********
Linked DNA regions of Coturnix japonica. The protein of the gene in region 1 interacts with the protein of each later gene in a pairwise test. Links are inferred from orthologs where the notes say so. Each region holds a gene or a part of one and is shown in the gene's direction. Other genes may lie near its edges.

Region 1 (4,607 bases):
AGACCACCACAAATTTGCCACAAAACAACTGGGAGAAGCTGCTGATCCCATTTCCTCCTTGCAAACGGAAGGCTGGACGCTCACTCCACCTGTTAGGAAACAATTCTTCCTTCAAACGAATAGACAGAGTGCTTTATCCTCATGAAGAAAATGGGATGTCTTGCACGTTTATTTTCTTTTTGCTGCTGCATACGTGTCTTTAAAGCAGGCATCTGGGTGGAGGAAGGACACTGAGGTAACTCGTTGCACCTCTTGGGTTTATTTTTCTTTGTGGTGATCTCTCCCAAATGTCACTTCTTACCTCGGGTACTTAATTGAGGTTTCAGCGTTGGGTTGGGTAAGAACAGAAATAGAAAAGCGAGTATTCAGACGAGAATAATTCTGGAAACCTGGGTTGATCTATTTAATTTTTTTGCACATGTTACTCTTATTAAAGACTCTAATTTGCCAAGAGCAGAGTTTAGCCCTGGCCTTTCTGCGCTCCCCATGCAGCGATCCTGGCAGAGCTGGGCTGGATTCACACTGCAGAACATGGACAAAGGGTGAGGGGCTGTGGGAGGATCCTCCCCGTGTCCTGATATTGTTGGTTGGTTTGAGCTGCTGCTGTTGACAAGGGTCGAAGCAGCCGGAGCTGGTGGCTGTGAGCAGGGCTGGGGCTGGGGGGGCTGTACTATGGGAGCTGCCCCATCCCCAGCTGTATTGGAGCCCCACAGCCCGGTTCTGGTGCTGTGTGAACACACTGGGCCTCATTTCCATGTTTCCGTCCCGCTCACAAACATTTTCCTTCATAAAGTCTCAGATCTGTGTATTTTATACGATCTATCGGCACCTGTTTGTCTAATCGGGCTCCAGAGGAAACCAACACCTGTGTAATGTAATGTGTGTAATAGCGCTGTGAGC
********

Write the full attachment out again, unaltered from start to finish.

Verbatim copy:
Linked DNA regions of Coturnix japonica. The protein of the gene in region 1 interacts with the protein of each later gene in a pairwise test. Links are inferred from orthologs where the notes say so. Each region holds a gene or a part of one and is shown in the gene's direction. Other genes may lie near its edges.

Region 1 (4,607 bases):
AGACCACCACAAATTTGCCACAAAACAACTGGGAGAAGCTGCTGATCCCATTTCCTCCTTGCAAACGGAAGGCTGGACGCTCACTCCACCTGTTAGGAAACAATTCTTCCTTCAAACGAATAGACAGAGTGCTTTATCCTCATGAAGAAAATGGGATGTCTTGCACGTTTATTTTCTTTTTGCTGCTGCATACGTGTCTTTAAAGCAGGCATCTGGGTGGAGGAAGGACACTGAGGTAACTCGTTGCACCTCTTGGGTTTATTTTTCTTTGTGGTGATCTCTCCCAAATGTCACTTCTTACCTCGGGTACTTAATTGAGGTTTCAGCGTTGGGTTGGGTAAGAACAGAAATAGAAAAGCGAGTATTCAGACGAGAATAATTCTGGAAACCTGGGTTGATCTATTTAATTTTTTTGCACATGTTACTCTTATTAAAGACTCTAATTTGCCAAGAGCAGAGTTTAGCCCTGGCCTTTCTGCGCTCCCCATGCAGCGATCCTGGCAGAGCTGGGCTGGATTCACACTGCAGAACATGGACAAAGGGTGAGGGGCTGTGGGAGGATCCTCCCCGTGTCCTGATATTGTTGGTTGGTTTGAGCTGCTGCTGTTGACAAGGGTCGAAGCAGCCGGAGCTGGTGGCTGTGAGCAGGGCTGGGGCTGGGGGGGCTGTACTATGGGAGCTGCCCCATCCCCAGCTGTATTGGAGCCCCACAGCCCGGTTCTGGTGCTGTGTGAACACACTGGGCCTCATTTCCATGTTTCCGTCCCGCTCACAAACATTTTCCTTCATAAAGTCTCAGATCTGTGTATTTTATACGATCTATCGGCACCTGTTTGTCTAATCGGGCTCCAGAGGAAACCAACACCTGTGTAATGTAATGTGTGTAATAGCGCTGTGAGC